The four characters – namely Abhishek Banerjee (Vishal ‘Hathoda’ Tyagi), Jagjeet Sandhu (Tope Singh), Aasif Khan (Kabir M) and Mairembam Ronaldo Singh (Cheeni) – who are assigned to assassinate the journalist belong to four different identities across caste, class, gender and religion. While tracing the history of the above characters, the series shows how, on the basis of these identities, they reached where they are.
There are other intersectional factors that lead to the discrimination of people of dharti lok (the Earth) and paatal lok =(Hell) by the people of swarg lok (Heaven). This can be understood when kept in context with the easy alliance between corporatised
media and corrupt government institutions, who serve the Swarg Lok.
At the end of the series, when DCP Bhagat, played by Vipin Sharma, meets inspector Hathi Ram Choudhry, he says, “This system looks completely rotten from the outside, but once you spend some time in it, you will realise it is a well-oiled machine. Every part knows its job well and the one who does not know simply gets replaced.”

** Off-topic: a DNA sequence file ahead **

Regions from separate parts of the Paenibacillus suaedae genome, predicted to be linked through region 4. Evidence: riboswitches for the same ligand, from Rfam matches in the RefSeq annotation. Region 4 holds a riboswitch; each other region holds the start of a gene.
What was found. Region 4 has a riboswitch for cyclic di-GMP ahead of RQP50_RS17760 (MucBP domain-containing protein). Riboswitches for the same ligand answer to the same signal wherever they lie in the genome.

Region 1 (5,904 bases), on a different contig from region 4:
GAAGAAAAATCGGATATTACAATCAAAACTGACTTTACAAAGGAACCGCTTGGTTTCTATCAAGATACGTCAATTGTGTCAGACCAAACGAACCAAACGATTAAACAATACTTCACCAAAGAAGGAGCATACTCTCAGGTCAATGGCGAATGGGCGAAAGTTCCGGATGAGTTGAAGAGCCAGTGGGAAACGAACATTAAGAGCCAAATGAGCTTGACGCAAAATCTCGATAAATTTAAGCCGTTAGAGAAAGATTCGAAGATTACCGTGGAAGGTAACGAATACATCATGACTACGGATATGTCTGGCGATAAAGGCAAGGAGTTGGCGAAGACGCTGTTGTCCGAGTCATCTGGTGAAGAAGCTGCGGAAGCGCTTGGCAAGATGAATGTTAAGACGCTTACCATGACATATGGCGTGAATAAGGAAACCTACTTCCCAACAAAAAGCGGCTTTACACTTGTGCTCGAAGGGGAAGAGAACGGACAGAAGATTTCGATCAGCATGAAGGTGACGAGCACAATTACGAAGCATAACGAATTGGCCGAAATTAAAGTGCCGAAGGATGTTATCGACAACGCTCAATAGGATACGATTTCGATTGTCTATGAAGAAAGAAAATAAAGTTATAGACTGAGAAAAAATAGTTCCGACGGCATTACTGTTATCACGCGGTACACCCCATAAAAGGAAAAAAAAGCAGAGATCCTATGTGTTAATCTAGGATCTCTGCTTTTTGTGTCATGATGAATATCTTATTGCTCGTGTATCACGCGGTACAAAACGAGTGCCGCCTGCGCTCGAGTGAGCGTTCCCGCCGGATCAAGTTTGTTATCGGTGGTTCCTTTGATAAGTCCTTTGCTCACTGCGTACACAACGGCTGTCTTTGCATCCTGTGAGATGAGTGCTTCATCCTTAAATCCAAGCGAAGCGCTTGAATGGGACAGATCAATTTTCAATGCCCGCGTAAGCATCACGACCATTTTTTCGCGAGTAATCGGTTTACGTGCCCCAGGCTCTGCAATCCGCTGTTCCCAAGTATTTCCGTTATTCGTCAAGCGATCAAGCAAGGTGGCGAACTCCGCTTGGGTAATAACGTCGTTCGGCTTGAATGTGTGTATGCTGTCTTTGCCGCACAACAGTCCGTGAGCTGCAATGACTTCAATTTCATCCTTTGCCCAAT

The series creates a dialogue between the three worlds: Swarg Lok, Dharti Lok and Paatal Lok. The series is not just about Paatal Lok, but shows the unending wheel of exploitation run by Swarg Lok and Dharti Lok at the expense of the people in Pataal Lok who get crushed by it. It establishes a very clear relationship between the oppressor and oppressed.
Hathoda Tyagi becomes a serial killer to take revenge for his three sisters, who were raped by his own relatives. On the other hand, Tope Singh is crushed by upper caste people in his village, forcing him to take revenge. Cheeni belongs to Northeast India and is sodomised at a railway station. Kabir M, who is a Muslim, undergoes psychosis because of his religious identity.